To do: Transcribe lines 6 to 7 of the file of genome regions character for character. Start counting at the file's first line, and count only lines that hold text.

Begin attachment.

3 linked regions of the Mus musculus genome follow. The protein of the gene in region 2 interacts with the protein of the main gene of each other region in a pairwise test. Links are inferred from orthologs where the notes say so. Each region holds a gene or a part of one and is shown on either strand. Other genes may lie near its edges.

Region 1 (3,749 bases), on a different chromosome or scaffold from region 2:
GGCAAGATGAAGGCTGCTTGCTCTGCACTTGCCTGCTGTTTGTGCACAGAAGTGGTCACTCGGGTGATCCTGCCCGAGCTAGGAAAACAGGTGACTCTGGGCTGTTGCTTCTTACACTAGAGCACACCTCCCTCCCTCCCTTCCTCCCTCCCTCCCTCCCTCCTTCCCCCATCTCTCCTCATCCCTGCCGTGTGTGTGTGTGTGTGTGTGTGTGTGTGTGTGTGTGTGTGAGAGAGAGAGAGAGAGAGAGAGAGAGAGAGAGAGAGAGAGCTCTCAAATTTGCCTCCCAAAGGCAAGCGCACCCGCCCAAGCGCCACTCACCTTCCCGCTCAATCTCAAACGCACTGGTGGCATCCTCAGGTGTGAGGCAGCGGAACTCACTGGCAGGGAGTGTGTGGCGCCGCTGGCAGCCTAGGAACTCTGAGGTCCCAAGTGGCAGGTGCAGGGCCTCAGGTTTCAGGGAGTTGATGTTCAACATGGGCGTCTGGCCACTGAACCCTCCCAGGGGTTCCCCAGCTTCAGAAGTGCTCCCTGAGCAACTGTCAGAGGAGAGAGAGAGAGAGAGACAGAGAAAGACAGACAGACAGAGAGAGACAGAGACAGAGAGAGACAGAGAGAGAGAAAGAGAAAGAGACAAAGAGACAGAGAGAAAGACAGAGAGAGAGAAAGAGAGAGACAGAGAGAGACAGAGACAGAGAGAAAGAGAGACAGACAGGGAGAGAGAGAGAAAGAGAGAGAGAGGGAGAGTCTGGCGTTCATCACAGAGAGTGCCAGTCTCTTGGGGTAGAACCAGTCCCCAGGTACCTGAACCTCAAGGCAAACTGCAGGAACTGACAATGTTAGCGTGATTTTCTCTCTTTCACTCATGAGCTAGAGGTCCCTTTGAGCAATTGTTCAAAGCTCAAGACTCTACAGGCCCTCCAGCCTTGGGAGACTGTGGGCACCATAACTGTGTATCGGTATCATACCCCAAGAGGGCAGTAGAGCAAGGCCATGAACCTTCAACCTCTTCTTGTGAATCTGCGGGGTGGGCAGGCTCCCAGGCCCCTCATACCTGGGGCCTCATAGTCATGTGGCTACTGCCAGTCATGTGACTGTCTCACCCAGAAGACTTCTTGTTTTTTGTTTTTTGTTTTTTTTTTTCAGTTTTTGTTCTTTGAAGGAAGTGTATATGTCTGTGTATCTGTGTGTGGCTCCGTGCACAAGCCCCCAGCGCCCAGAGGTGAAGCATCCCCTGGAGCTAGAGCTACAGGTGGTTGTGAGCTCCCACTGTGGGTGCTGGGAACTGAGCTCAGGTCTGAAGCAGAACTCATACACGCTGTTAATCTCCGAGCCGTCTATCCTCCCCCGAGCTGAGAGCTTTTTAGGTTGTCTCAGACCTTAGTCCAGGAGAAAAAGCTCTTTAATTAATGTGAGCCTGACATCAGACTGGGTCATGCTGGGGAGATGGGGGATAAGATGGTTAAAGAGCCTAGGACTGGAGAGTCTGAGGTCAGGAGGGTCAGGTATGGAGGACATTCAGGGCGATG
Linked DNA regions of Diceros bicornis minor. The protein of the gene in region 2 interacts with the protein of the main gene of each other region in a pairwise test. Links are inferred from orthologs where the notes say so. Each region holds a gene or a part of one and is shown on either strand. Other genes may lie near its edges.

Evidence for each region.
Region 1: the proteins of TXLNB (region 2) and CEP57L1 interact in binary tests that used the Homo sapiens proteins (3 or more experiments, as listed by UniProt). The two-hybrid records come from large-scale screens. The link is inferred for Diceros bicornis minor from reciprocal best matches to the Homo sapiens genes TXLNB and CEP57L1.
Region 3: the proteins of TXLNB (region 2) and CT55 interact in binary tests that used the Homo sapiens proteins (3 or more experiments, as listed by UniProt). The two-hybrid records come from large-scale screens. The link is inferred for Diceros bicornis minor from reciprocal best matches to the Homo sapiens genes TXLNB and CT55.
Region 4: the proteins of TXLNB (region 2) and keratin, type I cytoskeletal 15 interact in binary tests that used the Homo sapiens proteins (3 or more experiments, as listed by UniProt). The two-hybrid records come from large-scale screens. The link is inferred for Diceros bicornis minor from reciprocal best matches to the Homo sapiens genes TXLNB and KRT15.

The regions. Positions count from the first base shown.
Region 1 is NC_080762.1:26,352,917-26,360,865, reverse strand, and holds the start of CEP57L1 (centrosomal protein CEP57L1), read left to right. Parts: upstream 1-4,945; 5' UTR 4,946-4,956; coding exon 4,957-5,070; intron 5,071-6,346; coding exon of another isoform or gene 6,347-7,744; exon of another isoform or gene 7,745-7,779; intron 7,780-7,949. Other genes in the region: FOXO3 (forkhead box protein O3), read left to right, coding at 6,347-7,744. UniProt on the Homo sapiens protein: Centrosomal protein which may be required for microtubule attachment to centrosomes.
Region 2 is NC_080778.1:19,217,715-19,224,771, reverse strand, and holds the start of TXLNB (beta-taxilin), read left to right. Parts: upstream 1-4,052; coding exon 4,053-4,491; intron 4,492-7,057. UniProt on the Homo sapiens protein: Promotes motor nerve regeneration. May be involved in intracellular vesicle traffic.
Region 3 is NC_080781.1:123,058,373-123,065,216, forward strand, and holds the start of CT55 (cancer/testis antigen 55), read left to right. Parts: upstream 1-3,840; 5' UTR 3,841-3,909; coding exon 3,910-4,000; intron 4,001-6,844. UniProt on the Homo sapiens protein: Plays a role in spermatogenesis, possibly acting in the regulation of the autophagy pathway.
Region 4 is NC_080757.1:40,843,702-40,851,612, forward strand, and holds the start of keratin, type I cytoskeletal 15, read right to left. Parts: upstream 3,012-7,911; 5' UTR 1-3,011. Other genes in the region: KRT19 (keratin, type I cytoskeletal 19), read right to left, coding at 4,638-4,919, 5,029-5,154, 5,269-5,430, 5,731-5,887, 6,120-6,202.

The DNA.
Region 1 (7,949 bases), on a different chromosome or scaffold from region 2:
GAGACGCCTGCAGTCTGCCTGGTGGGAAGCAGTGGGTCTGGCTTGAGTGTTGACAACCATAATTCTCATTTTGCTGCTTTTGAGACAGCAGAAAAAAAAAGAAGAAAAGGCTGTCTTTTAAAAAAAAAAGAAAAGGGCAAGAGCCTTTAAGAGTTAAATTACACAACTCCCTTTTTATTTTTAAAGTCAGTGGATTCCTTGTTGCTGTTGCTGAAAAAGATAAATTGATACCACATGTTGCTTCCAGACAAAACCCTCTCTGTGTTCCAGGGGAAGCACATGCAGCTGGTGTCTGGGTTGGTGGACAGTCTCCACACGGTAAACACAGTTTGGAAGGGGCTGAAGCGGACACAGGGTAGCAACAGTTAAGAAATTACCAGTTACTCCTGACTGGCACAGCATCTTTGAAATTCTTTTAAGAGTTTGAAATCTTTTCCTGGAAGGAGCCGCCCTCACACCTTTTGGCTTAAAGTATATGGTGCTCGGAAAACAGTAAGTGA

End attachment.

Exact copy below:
Region 1: the proteins of TXLNB (region 2) and CEP57L1 interact in binary tests that used the Homo sapiens proteins (3 or more experiments, as listed by UniProt). The two-hybrid records come from large-scale screens. The link is inferred for Diceros bicornis minor from reciprocal best matches to the Homo sapiens genes TXLNB and CEP57L1.
Region 3: the proteins of TXLNB (region 2) and CT55 interact in binary tests that used the Homo sapiens proteins (3 or more experiments, as listed by UniProt). The two-hybrid records come from large-scale screens. The link is inferred for Diceros bicornis minor from reciprocal best matches to the Homo sapiens genes TXLNB and CT55.